I would be remiss if I didn’t tell you more of Tommy. We watched as he and his brother became more and more feral.

    This is SOOOO why I’m not a libertarian. It really really does matter that kids have proper values instilled in them….values that will be reflected in community standards and laws.

  3. Anniel says:

    This is one of those times I would absolutely go back and do my life over, and if we had been fully aware of how bad things really were we might have done things differently at the time. The family finally built a huge new house on the back part of their two acre lot and knocked down the shack in front. The people in the neighborhood were so happy that the boys would be out of the hole they were living in. Within a year they lost the house through foreclosure. After they were gone one of the bank reps invited us in to see. How anyone could have done so much damage in one year is still staggering to me. The bank had to completely gut the interior, make structural repairs, take out all the appliances and sell the place as a fixer upper. There was a big hole in the sheetrock with a signed note on the wall that said, “I was mad and kicked this wall in on March 23 when I was drunk.” A family bought the house, fixed it up, finally moved in, and then put up with unrelenting vandalism. It was several months before police found that Tommy and his brother were the vandals. It never occurred to any of us that they would come so far almost every day to put dynamite in the mail box, break windows and all that had been done. We never heard what the police and social workers finally did., but the boys were in a short time returned to their family. Who knows why. Anyone who can figure out family and child service agencies is welcome to try.

    • Timothy Lane says:

      There is a saying that the difference between a pit bull and a social worker is that you might get your child back from a social worker. (The Pelletiers might agree with that.) More precisely, it sometimes seems that social workers return children to bad parents while taking them from good ones. One hopes this is simply incompetence.

    • Brad Nelson Brad Nelson says:

      Annie, sometimes there is nothing a person can do but to protect oneself and one’s progeny from the self-destruction of others.

      I’ve seen this kind of thing before. People become bent on self-destruction. And if one falls into (for whatever reason) drug or alcohol abuse, it’s almost game, set, and match.

      Unlike the belief of the nitwits on the Left, this wasn’t a medical or psychological problem with that family. This was a spiritual problem. These people had nothing noble to live for, thus their life became like an ongoing sacrament to their inner hopelessness, rage, and disappointment.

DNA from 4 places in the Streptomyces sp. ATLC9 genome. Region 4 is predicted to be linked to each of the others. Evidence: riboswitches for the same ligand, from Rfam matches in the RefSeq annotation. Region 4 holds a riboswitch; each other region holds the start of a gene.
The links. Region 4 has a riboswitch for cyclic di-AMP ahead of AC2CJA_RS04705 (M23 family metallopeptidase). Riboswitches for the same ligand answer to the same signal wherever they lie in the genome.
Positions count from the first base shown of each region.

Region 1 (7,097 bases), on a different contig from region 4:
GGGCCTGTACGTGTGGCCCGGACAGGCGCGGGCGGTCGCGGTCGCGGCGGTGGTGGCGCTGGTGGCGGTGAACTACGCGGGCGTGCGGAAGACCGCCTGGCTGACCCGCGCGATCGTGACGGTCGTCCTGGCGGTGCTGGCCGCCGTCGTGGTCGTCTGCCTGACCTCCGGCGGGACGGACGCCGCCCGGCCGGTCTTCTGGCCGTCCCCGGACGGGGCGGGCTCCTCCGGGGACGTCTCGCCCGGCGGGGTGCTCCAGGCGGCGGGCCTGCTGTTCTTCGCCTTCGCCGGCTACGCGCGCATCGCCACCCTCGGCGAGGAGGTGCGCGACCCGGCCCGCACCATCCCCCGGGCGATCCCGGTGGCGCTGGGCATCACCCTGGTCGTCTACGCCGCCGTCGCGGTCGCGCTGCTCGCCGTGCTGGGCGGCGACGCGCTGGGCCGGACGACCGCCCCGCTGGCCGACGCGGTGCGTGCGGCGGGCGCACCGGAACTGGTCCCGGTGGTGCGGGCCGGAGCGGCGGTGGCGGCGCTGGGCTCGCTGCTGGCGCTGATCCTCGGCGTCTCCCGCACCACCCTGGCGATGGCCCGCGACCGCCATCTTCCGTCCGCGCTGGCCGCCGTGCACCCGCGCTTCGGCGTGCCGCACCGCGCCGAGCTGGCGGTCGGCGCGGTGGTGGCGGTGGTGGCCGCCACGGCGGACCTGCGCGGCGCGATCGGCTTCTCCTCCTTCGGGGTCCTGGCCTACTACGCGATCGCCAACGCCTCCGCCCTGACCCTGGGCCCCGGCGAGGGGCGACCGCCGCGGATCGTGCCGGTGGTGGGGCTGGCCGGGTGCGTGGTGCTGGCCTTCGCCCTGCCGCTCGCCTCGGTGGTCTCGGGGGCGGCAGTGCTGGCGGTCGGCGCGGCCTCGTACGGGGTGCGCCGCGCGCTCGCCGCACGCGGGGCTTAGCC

My greatest gift might have been pain and disappointment, some of it earned, but most of it not. But every man has a choice: go feral or try to deal with the shit sandwich that life often hands you.

      Maintaining a chip on one’s shoulder is not the way. And this is, after all, the appeal of Cultural Marxism. Hillary and Obama aren’t Marxists because they care so much. They’re Marxists because they feel eternally offended and aggrieved.

      I don’t go to church and I don’t see church in my foreseeable future. My attitude has usually been a low simmering “God can kiss my left butt cheek.” And yet eventually one learns that grievance is not the way to go. Shit sandwiches can’t alway be made into caviar, but you can at least scrape it off the bread.

      Some people not only don’t even try to scrape it off the bread and salvage what is good, they instead “double-stuff” the excrement like one of those premium types of Oreos.

      When one has a family to run and children to protect, it is asking a lot of oneself to go save another, particularly if they don’t want to be saved. But this is generally why true Christians can be the conduits of good, and “social workers” generally can’t. To help those mired in evil, you risk being harmed. True help (and helpers) can’t survive on the self-congratulatory warm-fuzzy feelings of being a do-gooder. And why should anyone risk being harmed if all we have is in the here and now?

      Not in a perfect world but in a better world there would be a Christian minister somewhere (possibly even a Father O’Malley) there to keep an eye on folk and help steer them out of their dark worlds, as Bing did for Carol James (played by Jean Heather) in “Going My Way” who might as easily have fallen into prostitution. (The Dark Forces among us might disagree about that.)

      There is darkness all around us. And there is a political movement (Cultural Marxism) that thrives on it.

  4. Anniel says:

    Be aware that our son grew up fine, but sometimes both his sisters would probably lock him in the closet if they could. Even his wife might consider doing so.